...And no, I'm not just talking about first year teachers, though they are important - this also includes the veteran who's simply new to your building, the familiar teacher who changed grade levels, and the person teaching a new class.
I've been in a middle school setting for four years... but every year, either my job title, my co-teacher, or my standards have changed. (Seriously?! Can't catch a break...). And in that same duration, I've had to go through Ohio's new teacher program... a constant reminder that I'm still new at this. (Yay for government-mandated insecurity...)
A few smart mentor teachers and helpful colleagues did a lot to help me through the learning curve of our building and how to have serenity through periods of change, and some of their acts of kindness are listed below.
But First Thing's First...
Before you look at the list, remember that...
- Another teacher's happiness is not your sole responsibility. Period.
- ...But don't assume that someone else will care, either. Even if she's been assigned a mentor teacher, it might not be a good match, or might not be enough.
- You and the teacher might never become "friends", and that's okay. You can professionally welcome someone and have a bond without a personal-level friendship.
- Don't overthink it. Now's not the time to analyze every little interaction. Just offer what you can and let that be it.
...and now, without further ado:
Five Ways to Help a New Teacher:
1. Give them at least one heads-up.
Maybe you'll poke your head in his room to let him know what to bring to the faculty meeting. Maybe you'll give her forewarning about what a specific parent will be like before that teacher conference so she can operate with a context.
But whatever insight you share, throw them a lifesaver or two in advance of a new or scary situation to ease nerves and help them feel prepared.
2. Give one sincere, honest compliment.
Teachers can sense fake, forced, or generalized feedback just like the kids can, and right now, this person may need some reassurance that he or she is doing something right.
Make sure you tell them if:
- The classroom looks great
- She's already got great rapport with the kids
- His lesson idea was genius
- He handled a situation really well
- She's meeting a building initiative or has good school spirit
- She made a good first impression on parents
- There is literally ANYTHING ELSE you appreciate about him or her!
If this isn't your thing, or you're not sure how it will go, write him/her a note and leave it in a mailbox or on his or her desk. Whether on cute stationary or a plain post-it, a written compliment can go the same distance (or further) than a verbal one.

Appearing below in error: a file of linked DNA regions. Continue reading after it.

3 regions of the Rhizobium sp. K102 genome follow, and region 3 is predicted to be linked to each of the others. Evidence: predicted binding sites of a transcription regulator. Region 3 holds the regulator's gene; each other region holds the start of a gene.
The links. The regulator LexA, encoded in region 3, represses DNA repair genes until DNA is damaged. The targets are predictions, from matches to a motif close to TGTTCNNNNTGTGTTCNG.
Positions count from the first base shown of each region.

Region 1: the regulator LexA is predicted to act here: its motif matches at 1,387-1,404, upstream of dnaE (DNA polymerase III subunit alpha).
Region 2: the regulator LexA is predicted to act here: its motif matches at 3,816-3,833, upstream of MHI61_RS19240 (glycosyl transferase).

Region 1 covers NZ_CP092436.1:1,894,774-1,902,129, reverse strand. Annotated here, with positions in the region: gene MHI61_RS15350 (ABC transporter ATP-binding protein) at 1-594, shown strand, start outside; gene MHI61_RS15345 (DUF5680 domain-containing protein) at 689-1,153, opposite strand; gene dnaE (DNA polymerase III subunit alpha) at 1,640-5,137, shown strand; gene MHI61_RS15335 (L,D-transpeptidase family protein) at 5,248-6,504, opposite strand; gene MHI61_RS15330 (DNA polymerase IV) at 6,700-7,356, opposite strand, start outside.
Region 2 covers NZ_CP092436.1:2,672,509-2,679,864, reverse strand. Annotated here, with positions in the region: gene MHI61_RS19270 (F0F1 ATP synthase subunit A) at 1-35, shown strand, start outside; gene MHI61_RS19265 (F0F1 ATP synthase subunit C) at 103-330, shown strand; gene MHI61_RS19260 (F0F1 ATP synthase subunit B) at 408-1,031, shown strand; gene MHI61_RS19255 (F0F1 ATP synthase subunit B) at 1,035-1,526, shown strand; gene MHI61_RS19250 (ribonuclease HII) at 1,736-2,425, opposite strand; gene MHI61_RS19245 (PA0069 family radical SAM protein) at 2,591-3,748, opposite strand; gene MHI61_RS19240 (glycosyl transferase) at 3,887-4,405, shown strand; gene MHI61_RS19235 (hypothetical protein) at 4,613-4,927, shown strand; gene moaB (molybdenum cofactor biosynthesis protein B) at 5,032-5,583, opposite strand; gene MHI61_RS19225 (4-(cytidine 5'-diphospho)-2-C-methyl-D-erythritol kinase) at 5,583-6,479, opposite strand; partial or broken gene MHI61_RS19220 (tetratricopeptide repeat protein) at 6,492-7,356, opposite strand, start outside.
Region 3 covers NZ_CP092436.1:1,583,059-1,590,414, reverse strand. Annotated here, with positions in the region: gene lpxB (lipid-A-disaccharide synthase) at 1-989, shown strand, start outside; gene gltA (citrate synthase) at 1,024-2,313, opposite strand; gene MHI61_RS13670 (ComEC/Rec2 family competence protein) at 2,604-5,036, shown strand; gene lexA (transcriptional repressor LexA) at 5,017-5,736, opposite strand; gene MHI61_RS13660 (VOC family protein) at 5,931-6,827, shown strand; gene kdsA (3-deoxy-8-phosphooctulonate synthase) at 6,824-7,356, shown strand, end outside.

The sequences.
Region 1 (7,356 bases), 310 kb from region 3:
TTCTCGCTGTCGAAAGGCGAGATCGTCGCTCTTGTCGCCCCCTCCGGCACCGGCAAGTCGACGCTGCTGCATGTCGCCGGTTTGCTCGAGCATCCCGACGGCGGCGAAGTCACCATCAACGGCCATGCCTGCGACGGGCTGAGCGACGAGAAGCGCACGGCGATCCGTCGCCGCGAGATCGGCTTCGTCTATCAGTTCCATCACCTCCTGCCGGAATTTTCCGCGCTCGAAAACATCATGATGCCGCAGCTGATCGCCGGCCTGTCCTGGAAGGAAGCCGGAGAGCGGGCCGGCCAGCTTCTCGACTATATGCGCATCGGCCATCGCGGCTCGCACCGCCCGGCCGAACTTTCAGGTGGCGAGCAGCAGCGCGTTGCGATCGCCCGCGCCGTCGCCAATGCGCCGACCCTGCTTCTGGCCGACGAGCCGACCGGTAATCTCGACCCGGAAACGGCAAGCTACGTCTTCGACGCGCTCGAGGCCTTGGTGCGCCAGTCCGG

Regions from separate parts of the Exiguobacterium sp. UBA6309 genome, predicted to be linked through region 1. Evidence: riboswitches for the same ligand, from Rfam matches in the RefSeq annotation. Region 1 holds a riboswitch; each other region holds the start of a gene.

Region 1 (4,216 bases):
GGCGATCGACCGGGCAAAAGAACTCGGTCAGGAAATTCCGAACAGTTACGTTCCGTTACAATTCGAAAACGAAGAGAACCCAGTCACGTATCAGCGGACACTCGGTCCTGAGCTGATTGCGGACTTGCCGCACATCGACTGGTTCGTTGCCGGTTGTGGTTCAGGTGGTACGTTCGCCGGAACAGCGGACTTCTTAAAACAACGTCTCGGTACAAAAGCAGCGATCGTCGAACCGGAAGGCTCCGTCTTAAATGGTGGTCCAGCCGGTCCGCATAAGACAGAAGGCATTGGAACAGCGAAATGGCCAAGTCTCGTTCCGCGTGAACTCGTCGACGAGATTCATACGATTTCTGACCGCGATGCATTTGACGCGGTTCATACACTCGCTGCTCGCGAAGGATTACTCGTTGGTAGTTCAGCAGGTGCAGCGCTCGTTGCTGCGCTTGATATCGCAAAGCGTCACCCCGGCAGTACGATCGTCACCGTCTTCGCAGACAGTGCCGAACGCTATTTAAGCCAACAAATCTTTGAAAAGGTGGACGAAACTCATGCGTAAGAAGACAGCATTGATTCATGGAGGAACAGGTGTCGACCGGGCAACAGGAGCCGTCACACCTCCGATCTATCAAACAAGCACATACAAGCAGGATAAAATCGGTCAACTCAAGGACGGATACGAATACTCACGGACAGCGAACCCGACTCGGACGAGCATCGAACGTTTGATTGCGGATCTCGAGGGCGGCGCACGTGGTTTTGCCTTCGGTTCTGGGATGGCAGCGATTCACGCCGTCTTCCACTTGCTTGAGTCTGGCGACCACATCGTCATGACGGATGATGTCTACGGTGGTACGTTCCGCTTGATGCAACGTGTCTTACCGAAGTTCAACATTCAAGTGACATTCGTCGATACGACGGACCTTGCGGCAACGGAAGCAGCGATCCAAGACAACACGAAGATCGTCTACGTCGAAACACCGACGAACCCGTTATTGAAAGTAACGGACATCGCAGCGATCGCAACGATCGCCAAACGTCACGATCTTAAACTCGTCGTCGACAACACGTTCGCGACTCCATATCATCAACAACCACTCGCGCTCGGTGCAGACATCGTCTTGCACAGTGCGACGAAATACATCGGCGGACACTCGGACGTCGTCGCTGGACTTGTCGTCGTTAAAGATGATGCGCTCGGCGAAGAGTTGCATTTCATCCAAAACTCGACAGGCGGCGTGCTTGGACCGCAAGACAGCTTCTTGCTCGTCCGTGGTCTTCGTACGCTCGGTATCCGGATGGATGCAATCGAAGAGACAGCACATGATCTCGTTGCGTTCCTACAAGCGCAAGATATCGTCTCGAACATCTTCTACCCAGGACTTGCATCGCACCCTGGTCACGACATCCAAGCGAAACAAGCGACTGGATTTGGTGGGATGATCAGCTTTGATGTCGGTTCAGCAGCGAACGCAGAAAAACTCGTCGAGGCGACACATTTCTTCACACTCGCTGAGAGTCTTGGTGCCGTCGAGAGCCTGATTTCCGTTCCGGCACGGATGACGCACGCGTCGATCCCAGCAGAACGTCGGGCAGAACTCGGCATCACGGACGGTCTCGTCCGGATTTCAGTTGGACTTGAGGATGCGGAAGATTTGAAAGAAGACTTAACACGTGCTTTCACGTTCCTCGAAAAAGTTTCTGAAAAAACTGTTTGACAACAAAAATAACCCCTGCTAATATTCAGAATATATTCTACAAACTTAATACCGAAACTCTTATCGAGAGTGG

3. Get them OUT of the classroom.
Based on your comfort zone, try to either:
- Offer to take the person out for coffee/dinner/adult beverage (and live up to that offer), OR
- Give them a gift card to get them out of the house... even if it's just a $5 Starbucks card.
Okay, this one is partially in the hopes to get that teacher to leave the classroom before 6pm, especially in back to school season when there's a lot to do, BUT more importantly, this is your best shot to get to know the person and give him/her a chance to vent OUTSIDE of the school building, where it is probably safer for both of you to open up and be honest.
My mentor teachers (who are now also friends) did this more than once each. It turned out to be important for our bonding, but also massively helpful for my sanity.
Side bonus: if the teacher is new to the area, then show him or her a great place to eat!
4. Give them your contact info... with a promise.
Write down whatever contact information is okay - your email address, your cell phone #, or something else - and let them know if and when it's okay to ask you a question, especially after hours, when he or she will likely feel the most alone.
Do NOT assume that he or she has your contact info in a Directory, or that he or she "knows" it's okay. Maybe she's hesitant to bother you, or doesn't know if that's the best number to call!
..And don't be offended if the teacher doesn't take you up on it, either. Maybe she'd rather ask you things in person, or maybe she's still too shy. The reason why isn't important.
5. Hook them up with something helpful.
Maybe it's your favorite website, an article that rocked your world, a coupon that's still valid, the name of a great parent volunteer, or even your own time. Your offer to help, directly or indirectly, is heartfelt and usually needed!
Not sure what to offer? Ask. You never know if she needs a great seating chart more than a sticker set, wants a way to teach ____, or just needs ANYONE to help her alphabetize for less than five minutes!
Do you have any other suggestions, or did one of these resonate with you? Tell me in the comments below!